The way kids' show characters like Dora the Explorer pause for responses as if they can hear all the five-year-olds shouting at them is mildly unsettling, and probably contributes to the confused notions kids sometimes have about television. The ones that lead to questions like: Can they see me?
Amanda the Adventurer, a "found footage edutainment horror" game that released on Steam this week, exploits that creepiness by having us watch and respond to VHS tapes of a made-up kids show starring a little girl named Amanda, who in the first episode bakes a pie without parental supervision despite the protests of her poor little friend, a Wooly the sheep.
Amanda of course does the Dora thing, where she asks you, the viewer, for advice. Except that when she asks something, such as what to cut apples with, you have to type in the correct answer or she won't continue: K-N-I-F-E.
It's not exactly a subtle way to introduce the show's sinister supernatural essence—I'm thinking this isn't gonna be high horror for connoisseurs of only the nichest of New French Extremity—but I'm pretty easy to please when it comes to $9 horror games. Mild creepiness is what I signed up for and what I'm getting. I haven't played past that first episode, but I'm going to assume things escalate from there, and Amanda the Adventurer currently has very positive Steam user reviews.
When you're not interacting with the show, you're stuck in your dead aunt's attic in a standard escape room setup: surrounded by combination locks and clocks whose times probably need to be set to some special number (murder o'clock, maybe). Like so many games of this variety, it's a little reminiscent of classic horror adventure game The 7th Guest.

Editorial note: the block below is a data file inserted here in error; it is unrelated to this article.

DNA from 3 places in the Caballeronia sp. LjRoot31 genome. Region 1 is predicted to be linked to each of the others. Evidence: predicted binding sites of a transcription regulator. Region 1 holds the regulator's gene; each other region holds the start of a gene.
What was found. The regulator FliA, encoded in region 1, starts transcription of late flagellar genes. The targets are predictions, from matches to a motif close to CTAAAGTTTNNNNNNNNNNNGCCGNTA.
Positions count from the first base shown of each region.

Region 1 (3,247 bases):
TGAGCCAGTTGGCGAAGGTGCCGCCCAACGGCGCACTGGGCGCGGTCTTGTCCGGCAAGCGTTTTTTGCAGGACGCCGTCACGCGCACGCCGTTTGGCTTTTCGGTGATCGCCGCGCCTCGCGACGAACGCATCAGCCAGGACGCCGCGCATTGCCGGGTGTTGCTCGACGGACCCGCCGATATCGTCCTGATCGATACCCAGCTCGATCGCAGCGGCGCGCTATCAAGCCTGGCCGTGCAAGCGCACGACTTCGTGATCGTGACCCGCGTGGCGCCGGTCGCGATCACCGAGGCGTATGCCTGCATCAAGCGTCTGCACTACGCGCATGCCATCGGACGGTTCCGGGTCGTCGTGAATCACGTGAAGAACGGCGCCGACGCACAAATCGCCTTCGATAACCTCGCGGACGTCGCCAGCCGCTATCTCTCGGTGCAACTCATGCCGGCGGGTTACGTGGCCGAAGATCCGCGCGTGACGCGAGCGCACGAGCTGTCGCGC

Aside from Dora the Explorer, the kids show angle makes me recall web series Don't Hug Me I'm Scared, and maybe more terrifying, the bizarre animated videos people actually target kids with on YouTube, which writer James Bridle examined in 2017. Amanda the Adventurer isn't directly referencing those algorithmic monstrosities, but I bet you could get a lot of mileage out of a horror game that does. Maybe for the sequel.
Amanda the Adventurer was made by MANGLEDmaw Games and published by DreadX, which is well known to us for its fantastic horror anthologies. It's $9 on Steam, though at the moment you can get it for a little over $8 on sale.
While we're at it, another kid-themed horror game worth a look is Poppy Playtime, which takes place in an abandoned toy factory. Chris checked it out in 2021 and said that moments "scared the bejesus out of" him. That's a high-level scare, when it vacates you of your bejesuses.